Flour: Whole Wheat vs. White

I am reading an interesting book right now called The Food Revolution, by John Robbins. John Robbins is the son of Irv Robbins who, together with his brother-in-law Burt Baskin, started Baskin-Robbins. John was the only son and was expected to take over the family ice cream business. But after seeing his uncle and father, as well as other family members, suffer from heart disease and diabetes, he decided to take a different route.

John and his wife moved to an island and had a baby boy named Ocean and lived off the land for less than $1000 per year. A little extreme, right? I thought so. But either way, the book has some good points.

Robbins included some interesting facts about whole wheat flour vs. refined white flour. For those of you who have tried some of my very simple/basic recipes I’ve posted, you may have noticed that I do not bake with white flour. I always knew whole wheat was more nutrient-dense than white, but Robbins provided more specific information as to why. When whole wheat flour is refined to make white flour, the following percentage of nutrients are lost:

  • Protein: 25% lost
  • Fiber: 95% lost
  • Calcium: 56% lost
  • Iron: 84% lost
  • Phosphorus: 69% lost
  • Potassium: 74% lost
  • Zinc: 76% lost
  • Copper: 62% lost
  • Manganese: 82% lost
  • Selenium: 52% lost
  • Thiamin (B-1): 73% lost
  • Riboflavin (B-2): 81% lost
  • Niacin (B-3): 80% lost
  • Pantothenic acid (B-5): 56% lost
  • Vitamin B-6: 87% lost
  • Folate: 59% lost
  • Vitamin E: 95% lost
That’s a lot of nutrient loss! When whole wheat flour is milled into white flour, 25 total nutrients are lost and only 5 are replaced. However, “replacing” a nutrient means using chemicals to add something back in. This is the case in anything labeled “enriched," such as breads you find at the grocery store. However, enriched products contain nutrients that are not as available to our bodies, meaning our bodies cannot absorb them fully and receive all of their benefits.

Another shocking statistic Robbins provided was this: The percentage of total dietary energy (calories) in most worldwide diets that is provided by whole grains is 75%. However, in America, whole grains only make up 1% of total dietary energy in our diets.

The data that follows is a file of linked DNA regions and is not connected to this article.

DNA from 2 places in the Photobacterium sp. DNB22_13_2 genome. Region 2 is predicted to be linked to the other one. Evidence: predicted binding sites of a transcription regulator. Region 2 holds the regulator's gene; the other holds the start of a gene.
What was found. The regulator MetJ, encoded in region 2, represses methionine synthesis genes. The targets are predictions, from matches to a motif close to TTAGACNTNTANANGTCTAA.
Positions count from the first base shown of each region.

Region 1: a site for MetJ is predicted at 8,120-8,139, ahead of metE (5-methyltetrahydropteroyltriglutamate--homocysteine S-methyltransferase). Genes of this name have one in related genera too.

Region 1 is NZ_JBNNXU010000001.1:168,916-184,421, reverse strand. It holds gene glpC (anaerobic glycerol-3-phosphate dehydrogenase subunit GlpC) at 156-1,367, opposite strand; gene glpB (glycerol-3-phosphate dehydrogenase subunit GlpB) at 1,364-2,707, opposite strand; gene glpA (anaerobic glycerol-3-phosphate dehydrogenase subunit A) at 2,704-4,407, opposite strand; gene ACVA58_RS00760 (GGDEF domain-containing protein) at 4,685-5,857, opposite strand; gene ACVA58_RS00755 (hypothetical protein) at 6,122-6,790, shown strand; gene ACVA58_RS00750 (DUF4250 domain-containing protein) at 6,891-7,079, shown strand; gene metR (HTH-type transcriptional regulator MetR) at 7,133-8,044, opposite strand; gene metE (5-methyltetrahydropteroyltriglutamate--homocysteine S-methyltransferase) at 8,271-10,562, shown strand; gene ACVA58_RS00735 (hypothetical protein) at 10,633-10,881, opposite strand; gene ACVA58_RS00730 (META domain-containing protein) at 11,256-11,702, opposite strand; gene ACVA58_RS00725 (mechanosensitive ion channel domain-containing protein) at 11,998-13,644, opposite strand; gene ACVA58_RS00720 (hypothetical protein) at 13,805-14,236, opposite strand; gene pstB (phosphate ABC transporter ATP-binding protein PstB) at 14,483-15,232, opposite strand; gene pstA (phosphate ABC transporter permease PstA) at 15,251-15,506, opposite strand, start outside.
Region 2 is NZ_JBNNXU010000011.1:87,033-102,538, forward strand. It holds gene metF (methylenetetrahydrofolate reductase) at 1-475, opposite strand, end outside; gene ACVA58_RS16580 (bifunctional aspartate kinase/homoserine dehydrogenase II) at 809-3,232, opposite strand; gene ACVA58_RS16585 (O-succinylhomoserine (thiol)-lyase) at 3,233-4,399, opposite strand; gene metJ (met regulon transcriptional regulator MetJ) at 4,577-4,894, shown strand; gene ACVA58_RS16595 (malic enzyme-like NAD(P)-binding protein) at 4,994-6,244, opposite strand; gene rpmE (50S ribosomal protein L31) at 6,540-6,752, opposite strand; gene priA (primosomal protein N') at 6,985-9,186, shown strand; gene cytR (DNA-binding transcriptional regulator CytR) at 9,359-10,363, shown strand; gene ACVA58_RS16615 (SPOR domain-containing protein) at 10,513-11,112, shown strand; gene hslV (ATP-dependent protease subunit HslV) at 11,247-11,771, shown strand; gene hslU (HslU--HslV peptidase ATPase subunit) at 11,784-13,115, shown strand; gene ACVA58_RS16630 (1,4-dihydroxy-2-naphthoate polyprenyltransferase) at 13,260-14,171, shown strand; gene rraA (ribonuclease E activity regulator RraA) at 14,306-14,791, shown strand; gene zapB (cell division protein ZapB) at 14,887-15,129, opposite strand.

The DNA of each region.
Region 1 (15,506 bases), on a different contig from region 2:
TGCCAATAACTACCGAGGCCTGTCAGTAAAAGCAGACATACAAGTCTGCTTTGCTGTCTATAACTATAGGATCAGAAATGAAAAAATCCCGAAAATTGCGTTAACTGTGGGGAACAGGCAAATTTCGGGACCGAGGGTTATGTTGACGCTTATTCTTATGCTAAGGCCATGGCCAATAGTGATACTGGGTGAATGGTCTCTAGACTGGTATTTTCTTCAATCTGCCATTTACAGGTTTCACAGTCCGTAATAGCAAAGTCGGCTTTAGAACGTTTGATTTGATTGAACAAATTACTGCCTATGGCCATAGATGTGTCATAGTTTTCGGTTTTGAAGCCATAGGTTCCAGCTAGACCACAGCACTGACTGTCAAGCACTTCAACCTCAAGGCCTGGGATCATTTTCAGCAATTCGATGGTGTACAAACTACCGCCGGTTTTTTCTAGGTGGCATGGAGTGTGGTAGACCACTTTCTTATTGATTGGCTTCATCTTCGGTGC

Bottom line: We eat too much refined, enriched flour and other refined grain products!

I have been baking with whole wheat flour for years and cannot even tell the difference anymore. My advice for switching to whole wheat flour exclusively? Simply throw your bag or canister of white flour out, refill it with whole wheat, and never think about it again! There are some recipes where you may have to read about substitution guidelines (such as for bread or things that need to rise), but for basic things like cookies or muffins, replacing white with whole wheat is fairly straightforward.

Other products containing the refined white flour include most boxed cereals and many types of crackers, cookies or cakes found at the grocery store. Try to incorporate whole grains into your diet and reduce refined grains. Remember the grain hot cereal I wrote about here? It’s so easy to make and so much more nutritious than a bowl of cereal (tip: make extras and keep it in the fridge for later in the week!). And for dinners or lunches, try to include whole grain breads, brown rice, quinoa, or other grains in place of white rice or white pasta. They are better for your health and will also keep you full longer!


  1. When we eat the grain hot cereal at our house (with lots of fruit & honey!) we are both full until 12:30...it is the BEST! and easy. We love this recipe!

  2. I use wholewheat for absolutely everything except for bechamel sauce. Have you made that with wholewheat? Does it work?